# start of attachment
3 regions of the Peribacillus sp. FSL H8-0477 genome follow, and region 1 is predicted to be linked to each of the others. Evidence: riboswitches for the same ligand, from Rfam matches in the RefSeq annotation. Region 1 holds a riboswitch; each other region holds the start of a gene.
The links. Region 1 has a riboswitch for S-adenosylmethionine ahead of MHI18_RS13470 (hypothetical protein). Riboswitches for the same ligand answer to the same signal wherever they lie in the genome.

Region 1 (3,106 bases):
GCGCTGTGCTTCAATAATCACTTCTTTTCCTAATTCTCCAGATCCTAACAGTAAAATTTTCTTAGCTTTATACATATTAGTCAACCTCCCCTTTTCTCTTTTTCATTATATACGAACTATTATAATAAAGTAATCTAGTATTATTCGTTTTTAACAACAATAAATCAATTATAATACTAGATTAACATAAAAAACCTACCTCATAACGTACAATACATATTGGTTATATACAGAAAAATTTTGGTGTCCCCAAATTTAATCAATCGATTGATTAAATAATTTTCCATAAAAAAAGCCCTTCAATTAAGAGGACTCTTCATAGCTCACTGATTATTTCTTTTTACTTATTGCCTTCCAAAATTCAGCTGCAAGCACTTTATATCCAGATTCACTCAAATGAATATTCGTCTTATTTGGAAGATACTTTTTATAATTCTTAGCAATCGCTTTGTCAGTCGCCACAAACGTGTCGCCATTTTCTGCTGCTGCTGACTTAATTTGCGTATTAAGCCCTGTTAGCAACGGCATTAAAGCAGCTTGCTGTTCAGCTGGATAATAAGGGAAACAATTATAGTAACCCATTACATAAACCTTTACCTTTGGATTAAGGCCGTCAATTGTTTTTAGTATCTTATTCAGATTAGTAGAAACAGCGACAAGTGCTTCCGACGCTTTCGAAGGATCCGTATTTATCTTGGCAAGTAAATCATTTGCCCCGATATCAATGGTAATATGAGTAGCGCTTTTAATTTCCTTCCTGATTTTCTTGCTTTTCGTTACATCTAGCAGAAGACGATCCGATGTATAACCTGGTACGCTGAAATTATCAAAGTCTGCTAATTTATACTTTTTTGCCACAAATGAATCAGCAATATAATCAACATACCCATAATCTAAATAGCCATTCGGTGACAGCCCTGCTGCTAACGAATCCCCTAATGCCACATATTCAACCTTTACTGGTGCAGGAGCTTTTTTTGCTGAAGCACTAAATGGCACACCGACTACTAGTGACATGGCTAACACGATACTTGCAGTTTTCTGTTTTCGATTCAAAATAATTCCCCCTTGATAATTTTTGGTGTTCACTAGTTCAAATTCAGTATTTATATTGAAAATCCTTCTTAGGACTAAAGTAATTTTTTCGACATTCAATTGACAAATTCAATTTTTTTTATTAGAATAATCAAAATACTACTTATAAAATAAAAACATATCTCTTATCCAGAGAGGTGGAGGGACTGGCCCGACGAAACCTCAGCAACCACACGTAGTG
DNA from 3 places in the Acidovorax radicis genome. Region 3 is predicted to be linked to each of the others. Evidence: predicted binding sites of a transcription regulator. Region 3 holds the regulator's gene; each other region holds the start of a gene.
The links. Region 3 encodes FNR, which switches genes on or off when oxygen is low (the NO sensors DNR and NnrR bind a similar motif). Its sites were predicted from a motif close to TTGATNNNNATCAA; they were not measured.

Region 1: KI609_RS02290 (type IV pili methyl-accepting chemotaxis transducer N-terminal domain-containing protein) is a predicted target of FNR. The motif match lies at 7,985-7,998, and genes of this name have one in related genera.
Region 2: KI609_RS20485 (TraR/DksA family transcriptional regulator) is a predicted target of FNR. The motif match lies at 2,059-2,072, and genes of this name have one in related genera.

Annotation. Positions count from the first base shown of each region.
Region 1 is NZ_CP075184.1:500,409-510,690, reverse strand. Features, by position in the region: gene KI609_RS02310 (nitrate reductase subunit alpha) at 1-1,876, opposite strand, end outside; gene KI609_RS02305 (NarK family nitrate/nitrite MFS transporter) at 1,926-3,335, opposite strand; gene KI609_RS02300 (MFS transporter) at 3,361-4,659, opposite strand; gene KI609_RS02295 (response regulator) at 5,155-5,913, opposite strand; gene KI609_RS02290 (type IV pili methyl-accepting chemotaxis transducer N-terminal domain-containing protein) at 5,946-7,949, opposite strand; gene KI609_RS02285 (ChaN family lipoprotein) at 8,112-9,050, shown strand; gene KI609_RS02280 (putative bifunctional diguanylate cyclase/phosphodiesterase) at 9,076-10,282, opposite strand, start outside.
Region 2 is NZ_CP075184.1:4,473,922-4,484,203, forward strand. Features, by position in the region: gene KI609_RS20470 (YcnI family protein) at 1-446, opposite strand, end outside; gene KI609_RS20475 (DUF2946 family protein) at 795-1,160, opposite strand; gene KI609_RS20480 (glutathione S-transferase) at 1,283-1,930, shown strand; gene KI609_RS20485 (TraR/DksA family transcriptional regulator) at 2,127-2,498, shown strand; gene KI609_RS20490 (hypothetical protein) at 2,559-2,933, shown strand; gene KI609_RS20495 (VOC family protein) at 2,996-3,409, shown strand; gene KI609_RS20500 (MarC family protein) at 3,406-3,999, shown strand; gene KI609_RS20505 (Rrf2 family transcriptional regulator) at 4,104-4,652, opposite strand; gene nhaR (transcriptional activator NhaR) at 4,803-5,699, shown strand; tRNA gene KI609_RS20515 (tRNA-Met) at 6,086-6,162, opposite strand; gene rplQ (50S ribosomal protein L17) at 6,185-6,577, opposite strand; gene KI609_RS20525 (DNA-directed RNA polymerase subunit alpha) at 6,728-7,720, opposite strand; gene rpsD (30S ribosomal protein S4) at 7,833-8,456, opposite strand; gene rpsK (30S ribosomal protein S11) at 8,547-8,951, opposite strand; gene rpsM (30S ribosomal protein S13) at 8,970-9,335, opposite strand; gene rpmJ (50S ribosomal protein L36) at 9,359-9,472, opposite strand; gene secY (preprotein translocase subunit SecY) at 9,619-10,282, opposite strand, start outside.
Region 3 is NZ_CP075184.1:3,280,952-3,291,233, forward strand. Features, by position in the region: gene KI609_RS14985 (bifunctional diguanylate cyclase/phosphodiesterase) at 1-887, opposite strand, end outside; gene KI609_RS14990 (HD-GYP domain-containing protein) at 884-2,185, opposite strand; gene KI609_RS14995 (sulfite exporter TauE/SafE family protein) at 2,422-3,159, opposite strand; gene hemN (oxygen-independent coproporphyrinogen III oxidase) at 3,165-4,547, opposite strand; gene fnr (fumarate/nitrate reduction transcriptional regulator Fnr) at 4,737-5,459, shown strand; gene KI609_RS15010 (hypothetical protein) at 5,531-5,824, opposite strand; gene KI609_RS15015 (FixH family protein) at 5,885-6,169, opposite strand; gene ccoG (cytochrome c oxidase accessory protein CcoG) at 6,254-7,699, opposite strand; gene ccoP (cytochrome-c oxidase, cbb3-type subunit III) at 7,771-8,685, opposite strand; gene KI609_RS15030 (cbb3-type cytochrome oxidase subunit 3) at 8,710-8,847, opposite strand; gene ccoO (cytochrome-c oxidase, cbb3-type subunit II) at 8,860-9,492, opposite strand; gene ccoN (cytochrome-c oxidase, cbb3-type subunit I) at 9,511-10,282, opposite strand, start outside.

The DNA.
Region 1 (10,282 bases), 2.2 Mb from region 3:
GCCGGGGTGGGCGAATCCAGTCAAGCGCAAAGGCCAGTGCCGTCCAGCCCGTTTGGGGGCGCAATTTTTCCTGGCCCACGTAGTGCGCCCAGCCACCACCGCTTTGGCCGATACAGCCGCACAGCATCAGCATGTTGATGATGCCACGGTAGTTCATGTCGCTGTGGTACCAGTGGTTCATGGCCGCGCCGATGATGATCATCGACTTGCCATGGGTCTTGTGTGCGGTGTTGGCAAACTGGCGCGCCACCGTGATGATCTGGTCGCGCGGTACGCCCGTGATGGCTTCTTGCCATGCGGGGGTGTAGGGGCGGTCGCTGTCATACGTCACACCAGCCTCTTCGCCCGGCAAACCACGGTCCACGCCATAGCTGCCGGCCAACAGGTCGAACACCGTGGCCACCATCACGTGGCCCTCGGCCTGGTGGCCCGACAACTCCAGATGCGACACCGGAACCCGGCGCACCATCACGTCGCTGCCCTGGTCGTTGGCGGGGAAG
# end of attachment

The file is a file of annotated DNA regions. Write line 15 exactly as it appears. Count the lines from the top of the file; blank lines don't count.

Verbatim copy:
GCCGGGGTGGGCGAATCCAGTCAAGCGCAAAGGCCAGTGCCGTCCAGCCCGTTTGGGGGCGCAATTTTTCCTGGCCCACGTAGTGCGCCCAGCCACCACCGCTTTGGCCGATACAGCCGCACAGCATCAGCATGTTGATGATGCCACGGTAGTTCATGTCGCTGTGGTACCAGTGGTTCATGGCCGCGCCGATGATGATCATCGACTTGCCATGGGTCTTGTGTGCGGTGTTGGCAAACTGGCGCGCCACCGTGATGATCTGGTCGCGCGGTACGCCCGTGATGGCTTCTTGCCATGCGGGGGTGTAGGGGCGGTCGCTGTCATACGTCACACCAGCCTCTTCGCCCGGCAAACCACGGTCCACGCCATAGCTGCCGGCCAACAGGTCGAACACCGTGGCCACCATCACGTGGCCCTCGGCCTGGTGGCCCGACAACTCCAGATGCGACACCGGAACCCGGCGCACCATCACGTCGCTGCCCTGGTCGTTGGCGGGGAAG